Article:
─ Did the Soviet Union complete all parts of the task using its own resources only?
─ That’s right. The development of the gas turbine engine industry was largely made possible by the fact that the Soviet Union did not depend on foreign manufacturers in any way. Neither in process technology, nor in the equipment itself. In the 1990s, the American General Electric made an assessment of the blade casting technologies developed by VIAM. The American experts wrote in their report that the technology for manufacturing high-gradient single-crystal blades was 30 times more efficient than the counterpart technologies used in the West, including the USA.
─ This year, we are celebrating the 60th anniversary of the first manned space flight, while VIAM made a great contribution to the creation of materials and technologies for the space industry, right?
─ Yes, it’s true: without the materials from VIAM, the space rocket equipment that made the USSR the pioneer of space exploration could hardly be created. It took a great number of new materials meeting certain strict requirements to build the first Soviet rocket and related units.
In 1946, a special top-secret document signed by Stalin was issued – the File of Particular Importance, which described the application of the jet propulsion principle in new items of military hardware and weapons. The document clearly distributed responsibility between organizations involved in the project, with a major role assigned to VIAM with regard to the development of heat-resistant and heat-shield material.
V. P. Glushko, a prominent scientist, the founder of the Soviet liquid-propellant rocket engine sector, pointed out in his book that if not for VIAM's work to create corrosion-proof steels, he would have never been able to create the best – as proven by now – liquid-propellant rocket engines such as RD 170. It feels good to know that our contribution has not been forgotten.
On April 12, 1961, R7 carrier rocket designed by Sergey Korolev, took off. Yuri Gagarin – the world's first cosmonaut – was onboard the spacecraft Vostok 1. His space flight became the most memorable event of the time, which demonstrated the superiority of the Soviet science, technologies, and industry. The day became part of the history of humanity forever.
I remember well the universal enthusiasm and joy of the entire people which had won the Great Patriotic War not so long before that. Pride, the feeling that I was a citizen of a great country, eagerness to learn to become a true specialist ─ all that played a role in my active interest in physics and mathematics, and determined by future path in science.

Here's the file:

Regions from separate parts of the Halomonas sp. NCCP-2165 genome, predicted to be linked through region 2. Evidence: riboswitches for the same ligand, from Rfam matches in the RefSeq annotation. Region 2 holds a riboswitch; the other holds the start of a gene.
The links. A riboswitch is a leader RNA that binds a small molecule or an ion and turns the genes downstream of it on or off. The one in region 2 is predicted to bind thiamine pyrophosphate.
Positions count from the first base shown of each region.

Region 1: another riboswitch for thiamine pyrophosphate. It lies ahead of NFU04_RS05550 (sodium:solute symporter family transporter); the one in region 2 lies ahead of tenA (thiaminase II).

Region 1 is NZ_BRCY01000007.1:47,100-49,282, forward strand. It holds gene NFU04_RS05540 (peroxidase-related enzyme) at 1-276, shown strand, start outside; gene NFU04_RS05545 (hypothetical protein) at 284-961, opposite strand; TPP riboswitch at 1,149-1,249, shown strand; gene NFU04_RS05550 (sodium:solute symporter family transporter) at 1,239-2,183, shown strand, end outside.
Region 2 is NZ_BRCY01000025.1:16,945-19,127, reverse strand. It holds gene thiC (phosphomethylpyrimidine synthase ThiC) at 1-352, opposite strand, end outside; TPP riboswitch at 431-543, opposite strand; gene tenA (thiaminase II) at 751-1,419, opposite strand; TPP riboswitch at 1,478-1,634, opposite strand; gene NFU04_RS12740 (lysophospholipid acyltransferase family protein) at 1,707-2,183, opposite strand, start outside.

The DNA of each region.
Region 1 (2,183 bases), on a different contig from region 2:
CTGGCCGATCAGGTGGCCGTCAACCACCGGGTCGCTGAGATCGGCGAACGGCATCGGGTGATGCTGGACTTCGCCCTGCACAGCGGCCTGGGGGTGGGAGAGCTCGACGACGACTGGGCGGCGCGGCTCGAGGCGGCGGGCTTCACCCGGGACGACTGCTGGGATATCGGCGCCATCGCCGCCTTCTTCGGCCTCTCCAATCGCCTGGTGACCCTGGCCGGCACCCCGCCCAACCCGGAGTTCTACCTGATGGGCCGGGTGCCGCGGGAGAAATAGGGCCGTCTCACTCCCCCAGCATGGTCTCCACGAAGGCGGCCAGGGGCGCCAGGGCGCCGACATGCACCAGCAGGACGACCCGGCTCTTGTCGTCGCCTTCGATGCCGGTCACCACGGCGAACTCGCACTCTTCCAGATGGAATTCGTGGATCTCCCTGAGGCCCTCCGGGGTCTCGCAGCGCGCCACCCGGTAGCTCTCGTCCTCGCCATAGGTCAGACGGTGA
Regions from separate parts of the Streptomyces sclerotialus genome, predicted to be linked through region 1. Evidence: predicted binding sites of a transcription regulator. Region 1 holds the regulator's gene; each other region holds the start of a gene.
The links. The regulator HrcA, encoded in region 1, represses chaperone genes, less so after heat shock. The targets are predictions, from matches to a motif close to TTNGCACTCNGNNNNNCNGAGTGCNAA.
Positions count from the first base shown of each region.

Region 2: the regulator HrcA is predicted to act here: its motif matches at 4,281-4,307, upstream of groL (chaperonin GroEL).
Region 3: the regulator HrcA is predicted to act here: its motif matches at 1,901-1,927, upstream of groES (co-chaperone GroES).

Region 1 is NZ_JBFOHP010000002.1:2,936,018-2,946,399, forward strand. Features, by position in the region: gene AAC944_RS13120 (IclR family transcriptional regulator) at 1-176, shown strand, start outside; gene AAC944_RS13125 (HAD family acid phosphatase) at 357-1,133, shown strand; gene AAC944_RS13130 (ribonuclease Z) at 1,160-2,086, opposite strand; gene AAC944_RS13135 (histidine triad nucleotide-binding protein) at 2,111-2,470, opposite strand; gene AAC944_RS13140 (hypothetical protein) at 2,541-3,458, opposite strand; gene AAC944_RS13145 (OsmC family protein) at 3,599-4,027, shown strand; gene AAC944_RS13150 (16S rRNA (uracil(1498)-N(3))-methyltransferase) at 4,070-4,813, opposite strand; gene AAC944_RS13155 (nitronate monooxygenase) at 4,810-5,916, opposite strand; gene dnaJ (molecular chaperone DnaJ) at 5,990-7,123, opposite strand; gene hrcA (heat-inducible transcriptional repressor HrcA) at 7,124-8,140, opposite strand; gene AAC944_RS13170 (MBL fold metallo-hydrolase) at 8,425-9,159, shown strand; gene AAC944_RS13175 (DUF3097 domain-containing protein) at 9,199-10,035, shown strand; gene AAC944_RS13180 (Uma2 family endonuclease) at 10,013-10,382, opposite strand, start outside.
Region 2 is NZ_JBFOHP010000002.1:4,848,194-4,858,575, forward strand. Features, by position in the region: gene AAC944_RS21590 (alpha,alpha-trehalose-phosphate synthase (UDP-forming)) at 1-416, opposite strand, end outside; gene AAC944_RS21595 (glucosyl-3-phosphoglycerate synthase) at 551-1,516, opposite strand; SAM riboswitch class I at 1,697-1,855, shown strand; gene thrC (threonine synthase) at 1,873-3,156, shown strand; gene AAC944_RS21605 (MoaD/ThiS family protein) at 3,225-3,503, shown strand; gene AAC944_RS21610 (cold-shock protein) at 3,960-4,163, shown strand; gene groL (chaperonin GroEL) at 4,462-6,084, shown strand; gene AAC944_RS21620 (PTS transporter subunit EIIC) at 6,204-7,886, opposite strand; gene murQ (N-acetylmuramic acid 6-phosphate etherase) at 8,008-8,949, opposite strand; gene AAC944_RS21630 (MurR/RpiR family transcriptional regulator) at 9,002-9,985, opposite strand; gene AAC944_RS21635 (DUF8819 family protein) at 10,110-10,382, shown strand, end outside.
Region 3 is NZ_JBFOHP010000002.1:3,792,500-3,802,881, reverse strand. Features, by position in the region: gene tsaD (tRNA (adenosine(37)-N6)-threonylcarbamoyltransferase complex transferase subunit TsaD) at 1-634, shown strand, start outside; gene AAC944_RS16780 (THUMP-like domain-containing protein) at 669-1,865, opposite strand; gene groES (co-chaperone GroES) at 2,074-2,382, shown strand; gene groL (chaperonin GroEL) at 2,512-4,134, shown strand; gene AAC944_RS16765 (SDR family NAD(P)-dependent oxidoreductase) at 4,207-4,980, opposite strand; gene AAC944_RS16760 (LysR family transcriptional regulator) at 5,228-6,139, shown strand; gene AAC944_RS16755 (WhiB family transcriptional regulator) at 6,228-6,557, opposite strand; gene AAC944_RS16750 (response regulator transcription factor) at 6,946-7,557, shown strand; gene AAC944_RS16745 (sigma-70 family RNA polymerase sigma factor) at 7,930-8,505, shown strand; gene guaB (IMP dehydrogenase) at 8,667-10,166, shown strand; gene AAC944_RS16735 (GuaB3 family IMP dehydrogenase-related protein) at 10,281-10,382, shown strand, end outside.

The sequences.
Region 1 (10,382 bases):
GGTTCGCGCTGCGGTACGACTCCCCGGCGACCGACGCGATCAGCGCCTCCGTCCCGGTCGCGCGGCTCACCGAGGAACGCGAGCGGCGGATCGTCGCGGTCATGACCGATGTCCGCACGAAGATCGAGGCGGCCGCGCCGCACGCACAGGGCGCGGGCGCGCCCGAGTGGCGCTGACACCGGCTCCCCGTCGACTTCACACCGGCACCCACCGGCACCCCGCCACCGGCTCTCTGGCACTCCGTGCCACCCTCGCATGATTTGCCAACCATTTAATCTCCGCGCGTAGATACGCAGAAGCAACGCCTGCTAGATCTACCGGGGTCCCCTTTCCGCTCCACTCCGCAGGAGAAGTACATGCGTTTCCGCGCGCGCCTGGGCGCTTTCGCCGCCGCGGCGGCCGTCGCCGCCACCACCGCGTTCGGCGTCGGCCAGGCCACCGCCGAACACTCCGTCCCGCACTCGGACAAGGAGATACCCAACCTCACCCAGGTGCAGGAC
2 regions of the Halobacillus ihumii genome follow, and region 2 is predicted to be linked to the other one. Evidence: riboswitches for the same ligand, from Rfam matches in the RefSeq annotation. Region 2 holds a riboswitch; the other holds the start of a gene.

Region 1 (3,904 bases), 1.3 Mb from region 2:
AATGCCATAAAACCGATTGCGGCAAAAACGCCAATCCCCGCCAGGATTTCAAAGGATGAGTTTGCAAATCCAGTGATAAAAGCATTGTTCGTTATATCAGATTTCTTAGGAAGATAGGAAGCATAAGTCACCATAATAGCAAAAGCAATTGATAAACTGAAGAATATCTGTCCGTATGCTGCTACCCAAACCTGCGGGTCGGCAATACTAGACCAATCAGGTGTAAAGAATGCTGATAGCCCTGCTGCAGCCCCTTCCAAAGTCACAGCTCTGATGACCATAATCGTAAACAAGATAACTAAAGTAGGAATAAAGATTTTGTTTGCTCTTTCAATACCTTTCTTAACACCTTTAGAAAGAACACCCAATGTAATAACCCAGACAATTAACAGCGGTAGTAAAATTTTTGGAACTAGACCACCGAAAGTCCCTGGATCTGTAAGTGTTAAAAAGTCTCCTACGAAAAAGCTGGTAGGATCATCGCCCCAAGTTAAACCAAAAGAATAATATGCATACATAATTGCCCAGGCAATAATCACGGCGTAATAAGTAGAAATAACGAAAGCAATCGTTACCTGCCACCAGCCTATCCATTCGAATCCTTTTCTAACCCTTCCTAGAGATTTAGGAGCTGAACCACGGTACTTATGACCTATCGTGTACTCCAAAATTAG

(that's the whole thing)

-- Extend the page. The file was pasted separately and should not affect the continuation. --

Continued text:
─ Is the overheating of space equipment still among the most relevant issues?
─ Yes, this issue does exist, because further space exploration requires enormous speeds. Therefore, the challenge remains open; we still need heat-resistant heat shield materials. Such materials were first created using quartz fiber, then aluminum oxide, but now scientists have to achieve higher fiber temperatures, select appropriate binders, ensure stable geometric form, etc.
─ Could you tell us about the legendary Buran space program? Was VIAM directly involved in that project as well?
─ Yes, VIAM was an active participant in the implementation of Energia-Buran, which was a unique program. The project was launched after a lot of debate about its expediency. I would say that without Buran our country would have lost its strategic parity with the potential adversary ─ the USA ─ and would have become vulnerable to strikes from space. It was an adequate response to the American initiatives, and, first of all, to the Space Shuttle project.
Under the Buran project, VIAM was tasked with building complete thermal protection for the multiple-use space system. The main challenge was to create new heat-shield materials for the temperature range of -130 to 1,600 degrees Celsius. Such materials had to protect the most important structural elements of Buran, without deterioration and loss of geometric form at various flight stages, and protect the space crew as well.